Lucky for us, our Couchsurfing host Mauricio let us have free reign of his apartment and we came and went as we pleased. Twenty minutes into the center on Sevilla’s impeccably clean metro system, we soon found ourselves in the midst of Dia europeo de la música, and enjoyed a free outdoor concert of Moroccan-influenced Spanish music. We had a quick walk around to preview some of the sights we’d visit the next day and made our way to a flamenco show at Los Gallos. Despite the fact that it was clearly designed for tourists (30€ for the two-hour show, including one drink – we chose sangria), the actual quality of dancing – and live music, of course – was excellent. My mind wandered to fill in the female dancers’ inner monologues with tales of strife to match their passionate grimaces and wondered at the male dancers’ machismo.

After the show let out after midnight, the temperatures had finally dropped to a comfortable warmth and the city was still alive. A closed metro meant splitting an overpriced taxi ride home (the driver tried to charge us even more when he got lost, but I wasn’t about to let that happen). We slept in without thinking that we’d awake to the hottest part of the day; sunscreen slathered on, water bottles loaded, the day brought us to the heights of la Giralda, to the cool respite of Sevilla’s cathedral, and to the exquisite Moorish palace Real Alcázar. Having gone a little picture-crazy, I took a break with a Spanish newspaper and the freshest mojito I’ve ever had until I decided it was time to buy some stamps.

Up until this point, my Spanish had taken me as far as buying tickets and food (para llevar and para tomar – “to take out” and “to eat in” were the first verbs I learned in Madrid). But the hour had come. Postcards had to be sent. I didn’t really  know the word for stamps, though I had seen it before. I approached the tabac counter and confidently stated, “I need 1 chair for the United States and 2 chairs for Germany”. Whoops.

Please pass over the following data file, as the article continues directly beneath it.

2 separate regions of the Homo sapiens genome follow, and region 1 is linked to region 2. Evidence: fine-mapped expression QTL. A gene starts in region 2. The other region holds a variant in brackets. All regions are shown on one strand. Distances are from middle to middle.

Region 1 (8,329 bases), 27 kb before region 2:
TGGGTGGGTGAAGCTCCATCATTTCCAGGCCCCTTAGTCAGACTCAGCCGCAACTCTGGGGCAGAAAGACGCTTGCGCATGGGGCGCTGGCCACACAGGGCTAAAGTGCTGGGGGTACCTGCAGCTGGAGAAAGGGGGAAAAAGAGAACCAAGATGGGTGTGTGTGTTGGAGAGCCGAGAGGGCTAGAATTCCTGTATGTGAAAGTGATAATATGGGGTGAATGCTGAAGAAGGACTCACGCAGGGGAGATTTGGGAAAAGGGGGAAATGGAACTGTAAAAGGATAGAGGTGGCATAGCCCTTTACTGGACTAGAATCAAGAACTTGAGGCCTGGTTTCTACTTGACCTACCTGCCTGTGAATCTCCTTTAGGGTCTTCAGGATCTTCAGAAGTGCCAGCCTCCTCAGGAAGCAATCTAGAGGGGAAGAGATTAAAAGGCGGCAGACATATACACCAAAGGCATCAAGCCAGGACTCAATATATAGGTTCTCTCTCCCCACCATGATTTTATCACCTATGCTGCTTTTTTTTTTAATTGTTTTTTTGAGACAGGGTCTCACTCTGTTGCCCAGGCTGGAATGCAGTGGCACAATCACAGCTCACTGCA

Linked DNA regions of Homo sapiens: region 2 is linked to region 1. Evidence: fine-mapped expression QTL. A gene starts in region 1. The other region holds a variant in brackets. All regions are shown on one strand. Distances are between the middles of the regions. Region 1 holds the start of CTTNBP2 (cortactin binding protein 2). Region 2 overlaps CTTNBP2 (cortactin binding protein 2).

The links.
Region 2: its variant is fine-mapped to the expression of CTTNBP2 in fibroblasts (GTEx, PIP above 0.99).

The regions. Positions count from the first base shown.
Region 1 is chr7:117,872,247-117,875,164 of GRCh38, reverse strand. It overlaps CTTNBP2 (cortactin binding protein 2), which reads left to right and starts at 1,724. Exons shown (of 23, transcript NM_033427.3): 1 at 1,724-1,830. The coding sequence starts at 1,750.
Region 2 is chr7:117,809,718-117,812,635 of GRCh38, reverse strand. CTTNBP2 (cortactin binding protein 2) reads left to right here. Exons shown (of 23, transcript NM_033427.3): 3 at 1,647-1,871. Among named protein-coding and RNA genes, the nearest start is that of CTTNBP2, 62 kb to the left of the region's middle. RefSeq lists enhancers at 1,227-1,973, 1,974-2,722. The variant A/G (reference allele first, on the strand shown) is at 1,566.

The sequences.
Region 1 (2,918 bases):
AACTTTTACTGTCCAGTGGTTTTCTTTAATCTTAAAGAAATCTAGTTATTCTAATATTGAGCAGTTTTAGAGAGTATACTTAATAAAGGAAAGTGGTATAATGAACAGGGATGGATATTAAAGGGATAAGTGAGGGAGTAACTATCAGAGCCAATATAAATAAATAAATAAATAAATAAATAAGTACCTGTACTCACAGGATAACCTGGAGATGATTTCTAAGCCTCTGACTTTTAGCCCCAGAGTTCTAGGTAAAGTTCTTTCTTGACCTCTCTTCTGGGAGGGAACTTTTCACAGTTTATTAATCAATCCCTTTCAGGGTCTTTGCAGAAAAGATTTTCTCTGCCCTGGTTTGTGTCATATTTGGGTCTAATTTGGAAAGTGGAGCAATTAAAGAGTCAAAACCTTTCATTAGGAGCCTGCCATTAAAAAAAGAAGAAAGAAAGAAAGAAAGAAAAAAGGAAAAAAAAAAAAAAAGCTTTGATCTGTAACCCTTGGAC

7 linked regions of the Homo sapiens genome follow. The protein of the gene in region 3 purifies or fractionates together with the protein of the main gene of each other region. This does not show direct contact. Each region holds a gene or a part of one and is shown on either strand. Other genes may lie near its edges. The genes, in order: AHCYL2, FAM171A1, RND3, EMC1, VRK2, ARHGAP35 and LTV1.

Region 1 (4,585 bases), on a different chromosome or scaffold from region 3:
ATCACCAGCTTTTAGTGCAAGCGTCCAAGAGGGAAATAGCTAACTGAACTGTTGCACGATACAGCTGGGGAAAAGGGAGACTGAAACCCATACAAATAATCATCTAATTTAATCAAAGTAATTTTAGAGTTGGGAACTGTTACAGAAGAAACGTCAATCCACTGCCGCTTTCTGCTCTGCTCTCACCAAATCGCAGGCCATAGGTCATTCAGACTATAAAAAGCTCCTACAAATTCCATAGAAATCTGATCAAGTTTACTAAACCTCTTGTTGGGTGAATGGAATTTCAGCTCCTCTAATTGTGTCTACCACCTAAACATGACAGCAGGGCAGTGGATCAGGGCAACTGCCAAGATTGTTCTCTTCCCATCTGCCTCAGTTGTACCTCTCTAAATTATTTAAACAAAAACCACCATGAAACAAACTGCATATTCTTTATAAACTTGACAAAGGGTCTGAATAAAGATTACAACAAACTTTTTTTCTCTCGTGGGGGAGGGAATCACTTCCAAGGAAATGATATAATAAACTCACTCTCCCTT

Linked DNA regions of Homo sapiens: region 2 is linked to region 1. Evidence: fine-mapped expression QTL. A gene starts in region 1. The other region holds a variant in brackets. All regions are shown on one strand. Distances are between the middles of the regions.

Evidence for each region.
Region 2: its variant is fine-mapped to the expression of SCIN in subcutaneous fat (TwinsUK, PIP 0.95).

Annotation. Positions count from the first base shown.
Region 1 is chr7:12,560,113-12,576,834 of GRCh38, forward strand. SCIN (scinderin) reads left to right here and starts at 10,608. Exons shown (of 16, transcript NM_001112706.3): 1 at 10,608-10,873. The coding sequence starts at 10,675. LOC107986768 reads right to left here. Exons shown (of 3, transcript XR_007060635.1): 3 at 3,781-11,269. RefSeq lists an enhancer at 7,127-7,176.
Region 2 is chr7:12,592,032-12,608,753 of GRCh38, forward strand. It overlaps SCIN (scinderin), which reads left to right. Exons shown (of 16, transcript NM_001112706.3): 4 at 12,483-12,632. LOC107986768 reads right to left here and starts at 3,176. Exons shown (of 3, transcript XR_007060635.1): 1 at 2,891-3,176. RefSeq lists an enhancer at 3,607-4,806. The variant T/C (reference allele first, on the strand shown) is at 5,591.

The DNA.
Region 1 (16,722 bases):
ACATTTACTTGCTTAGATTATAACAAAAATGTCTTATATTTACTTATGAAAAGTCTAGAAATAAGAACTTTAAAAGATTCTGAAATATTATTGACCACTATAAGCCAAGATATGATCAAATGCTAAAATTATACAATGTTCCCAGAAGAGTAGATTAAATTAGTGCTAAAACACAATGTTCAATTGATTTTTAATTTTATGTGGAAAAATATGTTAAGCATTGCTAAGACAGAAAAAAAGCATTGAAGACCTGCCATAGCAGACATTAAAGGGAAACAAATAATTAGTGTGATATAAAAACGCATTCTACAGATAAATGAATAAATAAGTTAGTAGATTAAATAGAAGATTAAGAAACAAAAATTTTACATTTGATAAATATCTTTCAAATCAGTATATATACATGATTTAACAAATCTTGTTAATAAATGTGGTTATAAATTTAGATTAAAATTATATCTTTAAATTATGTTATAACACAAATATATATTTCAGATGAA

You see, sillas is the word my brain decided to use instead of the correct word sellos. Damn vowels. Tricksy little phonemes, they are. In any case, it was a nice reminder of the early days of learning a language when it’s still funny to make mistakes. I laughed it off, corrected myself and got what I needed.

Mauricio was at home that night, so Michael and I taught him the basics of salsa while he patiently listened to my Spanitalianglish mixed instructions. He was a quick learner and it was lovely to finally get to know the person whose casa had been our casa for the previous two days. (Side note: I’m always amused when I have the chance to introduce a person to something foreign to my own cultural upbringing – a very WASP-y one, albeit nowadays minus the P – and closer to theirs. Back in Gießen, for example, I cooked the first sweet potatoes that my language tandem partner from a pueblo near Puerta Vallarta had ever eaten. Funny how the world works).

Sevilla’s andalusian atmosphere of forced relaxation imposed by the sweltering heat dominated my impression of the city, and at first glance I liked it more than Madrid. Not a place I could live, but definitely good for a holiday or two, Sevilla’s vibrant arts scene and wealth of beautiful city scenery could have kept my attention for much longer than two days. Rolling on to the next destination – Valencia – we headed back to Madrid for a train connection that turned our rough itinerary thoroughly upside down. Look for some seriously useful travel advice in the next post on Madrid, otra vez!